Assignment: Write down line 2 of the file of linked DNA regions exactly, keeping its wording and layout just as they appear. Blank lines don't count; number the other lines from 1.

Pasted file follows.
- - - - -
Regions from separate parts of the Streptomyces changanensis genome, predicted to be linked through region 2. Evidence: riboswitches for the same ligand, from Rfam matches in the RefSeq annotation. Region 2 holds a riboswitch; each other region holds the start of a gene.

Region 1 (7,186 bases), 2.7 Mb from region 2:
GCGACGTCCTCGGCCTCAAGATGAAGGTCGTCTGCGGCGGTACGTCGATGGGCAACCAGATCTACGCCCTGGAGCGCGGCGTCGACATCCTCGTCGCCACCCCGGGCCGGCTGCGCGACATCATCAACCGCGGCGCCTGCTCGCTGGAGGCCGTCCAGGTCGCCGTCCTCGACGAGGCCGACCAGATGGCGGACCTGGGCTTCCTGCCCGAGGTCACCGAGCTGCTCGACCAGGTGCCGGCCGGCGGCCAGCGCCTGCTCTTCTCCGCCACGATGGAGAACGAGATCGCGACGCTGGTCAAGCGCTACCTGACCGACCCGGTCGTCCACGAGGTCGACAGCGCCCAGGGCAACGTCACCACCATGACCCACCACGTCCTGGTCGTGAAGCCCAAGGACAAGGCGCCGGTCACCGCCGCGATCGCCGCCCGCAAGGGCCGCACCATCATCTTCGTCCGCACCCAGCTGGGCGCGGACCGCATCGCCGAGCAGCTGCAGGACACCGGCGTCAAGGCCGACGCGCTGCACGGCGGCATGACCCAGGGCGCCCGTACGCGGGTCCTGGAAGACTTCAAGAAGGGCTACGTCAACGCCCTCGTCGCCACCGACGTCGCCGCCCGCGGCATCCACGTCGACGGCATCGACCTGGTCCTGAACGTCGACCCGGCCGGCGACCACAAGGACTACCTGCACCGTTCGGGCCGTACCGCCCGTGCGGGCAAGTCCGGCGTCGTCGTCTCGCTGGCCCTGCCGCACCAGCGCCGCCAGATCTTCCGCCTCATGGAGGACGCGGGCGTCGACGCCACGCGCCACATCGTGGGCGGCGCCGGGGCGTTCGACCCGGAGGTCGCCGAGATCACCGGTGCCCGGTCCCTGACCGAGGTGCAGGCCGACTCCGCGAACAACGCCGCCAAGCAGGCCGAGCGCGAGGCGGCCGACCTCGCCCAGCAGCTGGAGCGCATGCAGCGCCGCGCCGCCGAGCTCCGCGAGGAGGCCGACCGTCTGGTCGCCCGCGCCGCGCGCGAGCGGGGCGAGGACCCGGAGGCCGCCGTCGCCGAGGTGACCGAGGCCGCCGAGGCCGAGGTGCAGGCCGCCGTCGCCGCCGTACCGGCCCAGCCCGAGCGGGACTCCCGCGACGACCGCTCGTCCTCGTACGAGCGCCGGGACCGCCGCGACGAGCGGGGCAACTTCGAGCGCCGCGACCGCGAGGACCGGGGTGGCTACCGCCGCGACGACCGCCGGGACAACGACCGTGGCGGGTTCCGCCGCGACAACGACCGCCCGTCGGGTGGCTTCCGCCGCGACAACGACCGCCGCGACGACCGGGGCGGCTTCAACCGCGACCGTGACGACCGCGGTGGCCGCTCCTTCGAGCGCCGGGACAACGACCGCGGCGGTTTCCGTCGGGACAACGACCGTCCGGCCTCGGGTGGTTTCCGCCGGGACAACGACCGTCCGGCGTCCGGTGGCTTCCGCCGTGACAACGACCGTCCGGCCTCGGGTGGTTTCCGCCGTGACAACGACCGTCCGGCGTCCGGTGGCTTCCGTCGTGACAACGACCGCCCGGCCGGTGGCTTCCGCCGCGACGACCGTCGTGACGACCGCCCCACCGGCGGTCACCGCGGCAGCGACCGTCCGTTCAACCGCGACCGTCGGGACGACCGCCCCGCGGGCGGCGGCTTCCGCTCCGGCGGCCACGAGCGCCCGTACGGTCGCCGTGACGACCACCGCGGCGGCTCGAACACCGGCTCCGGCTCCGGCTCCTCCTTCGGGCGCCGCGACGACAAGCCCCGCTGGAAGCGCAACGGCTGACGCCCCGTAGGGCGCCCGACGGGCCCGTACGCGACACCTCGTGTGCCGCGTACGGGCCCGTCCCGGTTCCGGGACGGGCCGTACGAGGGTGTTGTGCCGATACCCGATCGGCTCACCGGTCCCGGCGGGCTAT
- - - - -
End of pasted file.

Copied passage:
Region 1 (7,186 bases), 2.7 Mb from region 2: